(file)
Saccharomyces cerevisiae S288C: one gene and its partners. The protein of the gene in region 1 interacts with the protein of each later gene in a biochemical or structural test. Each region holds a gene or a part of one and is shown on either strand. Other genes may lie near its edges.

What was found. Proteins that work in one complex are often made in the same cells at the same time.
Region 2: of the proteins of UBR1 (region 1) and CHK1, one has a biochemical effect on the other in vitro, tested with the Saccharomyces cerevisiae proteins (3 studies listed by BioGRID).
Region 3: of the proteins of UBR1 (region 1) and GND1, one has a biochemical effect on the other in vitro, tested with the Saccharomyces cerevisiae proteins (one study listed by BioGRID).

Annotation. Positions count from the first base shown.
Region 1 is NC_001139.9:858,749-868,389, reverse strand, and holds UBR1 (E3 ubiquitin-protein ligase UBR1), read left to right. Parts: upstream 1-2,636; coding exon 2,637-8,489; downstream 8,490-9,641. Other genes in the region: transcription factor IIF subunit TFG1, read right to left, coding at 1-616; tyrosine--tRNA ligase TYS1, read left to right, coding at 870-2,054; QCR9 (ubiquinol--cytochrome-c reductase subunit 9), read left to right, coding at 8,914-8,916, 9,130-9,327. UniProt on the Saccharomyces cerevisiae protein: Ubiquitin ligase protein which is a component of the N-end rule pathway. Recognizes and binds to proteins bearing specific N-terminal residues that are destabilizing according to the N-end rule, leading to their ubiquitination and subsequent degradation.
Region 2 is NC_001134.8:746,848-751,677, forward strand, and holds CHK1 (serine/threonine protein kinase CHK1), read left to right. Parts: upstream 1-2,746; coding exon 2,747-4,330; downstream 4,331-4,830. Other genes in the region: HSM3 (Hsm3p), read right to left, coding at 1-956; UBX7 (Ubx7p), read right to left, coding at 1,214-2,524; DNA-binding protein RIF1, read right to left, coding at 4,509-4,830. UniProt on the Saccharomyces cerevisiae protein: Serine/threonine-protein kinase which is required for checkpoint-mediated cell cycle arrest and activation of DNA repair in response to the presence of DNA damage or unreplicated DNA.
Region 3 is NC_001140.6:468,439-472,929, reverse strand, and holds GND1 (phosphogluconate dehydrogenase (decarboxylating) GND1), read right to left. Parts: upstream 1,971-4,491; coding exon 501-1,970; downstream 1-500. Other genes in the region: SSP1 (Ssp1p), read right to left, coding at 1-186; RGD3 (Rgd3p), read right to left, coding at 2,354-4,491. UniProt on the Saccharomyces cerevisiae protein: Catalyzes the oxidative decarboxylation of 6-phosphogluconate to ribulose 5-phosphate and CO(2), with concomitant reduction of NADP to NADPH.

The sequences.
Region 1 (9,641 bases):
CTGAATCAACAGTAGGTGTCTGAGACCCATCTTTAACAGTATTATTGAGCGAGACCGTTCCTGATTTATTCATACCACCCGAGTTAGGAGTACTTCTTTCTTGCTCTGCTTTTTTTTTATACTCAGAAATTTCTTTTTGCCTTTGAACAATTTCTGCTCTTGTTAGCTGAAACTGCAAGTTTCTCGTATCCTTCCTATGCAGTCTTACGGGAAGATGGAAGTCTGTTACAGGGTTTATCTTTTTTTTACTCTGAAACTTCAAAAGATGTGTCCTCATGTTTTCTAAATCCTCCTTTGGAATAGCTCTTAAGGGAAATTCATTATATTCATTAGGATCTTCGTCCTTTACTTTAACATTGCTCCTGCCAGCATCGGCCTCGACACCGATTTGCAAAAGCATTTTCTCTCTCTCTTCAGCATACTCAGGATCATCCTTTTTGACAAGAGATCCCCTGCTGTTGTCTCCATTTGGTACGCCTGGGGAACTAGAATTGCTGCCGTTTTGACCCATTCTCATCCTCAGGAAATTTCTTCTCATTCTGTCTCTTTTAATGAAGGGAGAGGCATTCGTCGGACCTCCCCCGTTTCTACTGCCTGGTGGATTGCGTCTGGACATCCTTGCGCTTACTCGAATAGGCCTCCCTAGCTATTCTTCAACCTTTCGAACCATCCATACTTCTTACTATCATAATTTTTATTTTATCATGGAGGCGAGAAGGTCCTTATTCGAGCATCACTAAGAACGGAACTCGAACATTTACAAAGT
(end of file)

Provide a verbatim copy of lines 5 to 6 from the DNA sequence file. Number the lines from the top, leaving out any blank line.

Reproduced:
Annotation. Positions count from the first base shown.
Region 1 is NC_001139.9:858,749-868,389, reverse strand, and holds UBR1 (E3 ubiquitin-protein ligase UBR1), read left to right. Parts: upstream 1-2,636; coding exon 2,637-8,489; downstream 8,490-9,641. Other genes in the region: transcription factor IIF subunit TFG1, read right to left, coding at 1-616; tyrosine--tRNA ligase TYS1, read left to right, coding at 870-2,054; QCR9 (ubiquinol--cytochrome-c reductase subunit 9), read left to right, coding at 8,914-8,916, 9,130-9,327. UniProt on the Saccharomyces cerevisiae protein: Ubiquitin ligase protein which is a component of the N-end rule pathway. Recognizes and binds to proteins bearing specific N-terminal residues that are destabilizing according to the N-end rule, leading to their ubiquitination and subsequent degradation.